Reply to  Paintersforms
2 years ago

That’s what drone strikes are for.

Paintersforms
Paintersforms
Reply to  c matt
2 years ago

Picture Obama doing the job himself. Does he look like a man of will?

When will people snap out of it?

B125
B125
2 years ago

The conservative example of this is the abortion debate. Putting aside all moral arguments relating to conception and bodily autonomy, banning abortion would probably be the most disastrous policy for the USA possible. The demographic reality is that the USA would be 25-30% black today (and countless more mulattoes), had abortion not been legalized. Blacks cannot think far ahead enough to understand that choosing to not use a condom *now* causes a baby in the *future*. Hispanics also have a high abortion rate. Must be a natural conservative value. Asians have no moral problems with abortion either, but they’re smart… Read more »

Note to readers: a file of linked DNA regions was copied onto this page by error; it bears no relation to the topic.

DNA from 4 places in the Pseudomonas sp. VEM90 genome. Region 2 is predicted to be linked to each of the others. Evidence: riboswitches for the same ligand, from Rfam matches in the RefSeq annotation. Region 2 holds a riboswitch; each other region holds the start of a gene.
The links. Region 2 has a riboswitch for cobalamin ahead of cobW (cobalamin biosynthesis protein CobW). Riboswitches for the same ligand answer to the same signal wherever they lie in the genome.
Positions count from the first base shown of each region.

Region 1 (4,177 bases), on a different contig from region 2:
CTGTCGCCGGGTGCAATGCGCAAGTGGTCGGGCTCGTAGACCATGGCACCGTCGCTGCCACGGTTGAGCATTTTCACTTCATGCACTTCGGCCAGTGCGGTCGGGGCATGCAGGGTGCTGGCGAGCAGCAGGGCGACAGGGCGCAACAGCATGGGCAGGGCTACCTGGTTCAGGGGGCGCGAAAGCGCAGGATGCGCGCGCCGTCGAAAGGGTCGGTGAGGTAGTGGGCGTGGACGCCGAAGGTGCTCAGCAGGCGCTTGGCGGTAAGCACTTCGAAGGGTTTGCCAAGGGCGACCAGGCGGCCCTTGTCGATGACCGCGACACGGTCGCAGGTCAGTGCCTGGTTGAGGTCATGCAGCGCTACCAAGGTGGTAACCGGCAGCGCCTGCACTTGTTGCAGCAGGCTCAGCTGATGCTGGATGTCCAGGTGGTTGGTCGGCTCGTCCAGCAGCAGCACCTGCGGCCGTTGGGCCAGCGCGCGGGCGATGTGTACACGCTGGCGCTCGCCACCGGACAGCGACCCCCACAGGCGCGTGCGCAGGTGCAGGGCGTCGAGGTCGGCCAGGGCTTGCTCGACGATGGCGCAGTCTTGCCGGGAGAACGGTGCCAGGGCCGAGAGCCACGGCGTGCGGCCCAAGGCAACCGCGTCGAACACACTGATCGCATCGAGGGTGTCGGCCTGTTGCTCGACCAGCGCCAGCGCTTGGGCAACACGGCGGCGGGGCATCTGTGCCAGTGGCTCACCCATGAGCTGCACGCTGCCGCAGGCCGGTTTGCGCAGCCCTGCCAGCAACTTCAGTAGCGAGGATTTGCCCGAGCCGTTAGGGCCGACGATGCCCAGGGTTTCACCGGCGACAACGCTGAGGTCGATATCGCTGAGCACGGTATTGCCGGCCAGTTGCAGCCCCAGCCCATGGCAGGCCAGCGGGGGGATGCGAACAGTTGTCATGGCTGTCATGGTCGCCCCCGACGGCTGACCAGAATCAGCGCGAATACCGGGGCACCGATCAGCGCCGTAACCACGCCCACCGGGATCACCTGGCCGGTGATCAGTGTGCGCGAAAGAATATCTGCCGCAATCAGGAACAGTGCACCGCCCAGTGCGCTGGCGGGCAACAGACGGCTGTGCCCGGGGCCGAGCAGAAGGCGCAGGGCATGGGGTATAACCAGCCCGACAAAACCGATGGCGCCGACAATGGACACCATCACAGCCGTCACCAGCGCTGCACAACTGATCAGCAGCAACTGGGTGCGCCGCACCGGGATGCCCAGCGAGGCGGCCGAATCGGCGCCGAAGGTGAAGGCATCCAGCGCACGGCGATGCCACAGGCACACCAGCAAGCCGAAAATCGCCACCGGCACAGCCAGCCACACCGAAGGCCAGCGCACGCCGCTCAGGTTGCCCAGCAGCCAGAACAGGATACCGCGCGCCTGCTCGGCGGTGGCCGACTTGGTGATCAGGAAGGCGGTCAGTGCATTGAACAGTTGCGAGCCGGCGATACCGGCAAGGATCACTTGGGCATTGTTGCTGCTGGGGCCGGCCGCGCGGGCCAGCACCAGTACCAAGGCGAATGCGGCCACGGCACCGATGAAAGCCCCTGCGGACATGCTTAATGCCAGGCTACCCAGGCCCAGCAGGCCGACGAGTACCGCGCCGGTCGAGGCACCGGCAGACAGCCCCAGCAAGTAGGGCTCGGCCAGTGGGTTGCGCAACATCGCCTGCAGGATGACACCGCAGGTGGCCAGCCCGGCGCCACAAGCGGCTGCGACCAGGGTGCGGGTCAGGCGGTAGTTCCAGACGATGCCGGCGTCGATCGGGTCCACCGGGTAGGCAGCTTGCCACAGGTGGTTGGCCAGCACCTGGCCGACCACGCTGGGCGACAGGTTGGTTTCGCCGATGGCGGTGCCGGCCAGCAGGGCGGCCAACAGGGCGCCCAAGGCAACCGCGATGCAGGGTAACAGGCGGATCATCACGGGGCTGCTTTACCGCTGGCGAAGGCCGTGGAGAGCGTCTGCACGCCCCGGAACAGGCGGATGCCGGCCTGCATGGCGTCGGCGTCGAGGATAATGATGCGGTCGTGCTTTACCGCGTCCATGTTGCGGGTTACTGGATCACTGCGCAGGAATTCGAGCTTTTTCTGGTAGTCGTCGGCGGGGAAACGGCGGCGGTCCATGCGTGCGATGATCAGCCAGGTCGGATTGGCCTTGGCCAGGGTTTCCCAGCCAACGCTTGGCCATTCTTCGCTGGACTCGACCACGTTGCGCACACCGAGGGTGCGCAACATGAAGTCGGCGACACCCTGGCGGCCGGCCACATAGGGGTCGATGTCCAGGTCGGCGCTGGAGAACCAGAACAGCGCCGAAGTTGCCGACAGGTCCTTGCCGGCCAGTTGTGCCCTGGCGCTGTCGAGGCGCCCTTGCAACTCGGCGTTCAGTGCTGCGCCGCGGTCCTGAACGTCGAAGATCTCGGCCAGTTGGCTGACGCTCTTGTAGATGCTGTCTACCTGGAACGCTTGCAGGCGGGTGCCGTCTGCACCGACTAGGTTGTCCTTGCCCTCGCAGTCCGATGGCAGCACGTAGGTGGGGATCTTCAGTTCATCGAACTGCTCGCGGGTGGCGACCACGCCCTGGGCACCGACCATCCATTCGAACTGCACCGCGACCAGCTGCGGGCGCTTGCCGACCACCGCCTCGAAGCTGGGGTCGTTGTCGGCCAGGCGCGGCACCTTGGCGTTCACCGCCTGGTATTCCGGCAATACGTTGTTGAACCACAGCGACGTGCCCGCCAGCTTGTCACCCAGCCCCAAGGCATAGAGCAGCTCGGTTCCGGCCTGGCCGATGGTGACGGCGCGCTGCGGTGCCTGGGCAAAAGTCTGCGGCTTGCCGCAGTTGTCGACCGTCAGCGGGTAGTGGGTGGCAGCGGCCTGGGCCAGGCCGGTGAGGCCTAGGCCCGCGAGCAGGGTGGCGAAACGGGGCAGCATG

Jack Boniface
Jack Boniface
Member
Reply to  B125
2 years ago

Griswold decision (1965, ending restrictions on contraception) ended the white Baby Boom. Next: legalized abortion (starting in late 1960s in CA and NY; Roe v. Wade 1973). They were used to reduce whites and replace us with foreigners (Hart-Celler 1965; legal immigration began soaring c. 1973). The only way whites will survive is by becoming highly religious, philoprogenitive and pro-life. See Ed Dutton.

Compsci
Compsci
Reply to  Jack Boniface
2 years ago

Contraception is a tool or a means to an end. I suspect the number of “unplanned” births pale in comparison to “planned” births—even before such restrictions on abortion and contraception were lifted. Folks had big families because they wanted them, now they don’t.

Dutton’s point is simply that, folks have lost the will to raise children, and I suspect waning religiosity is one very important aspect as he’s noted.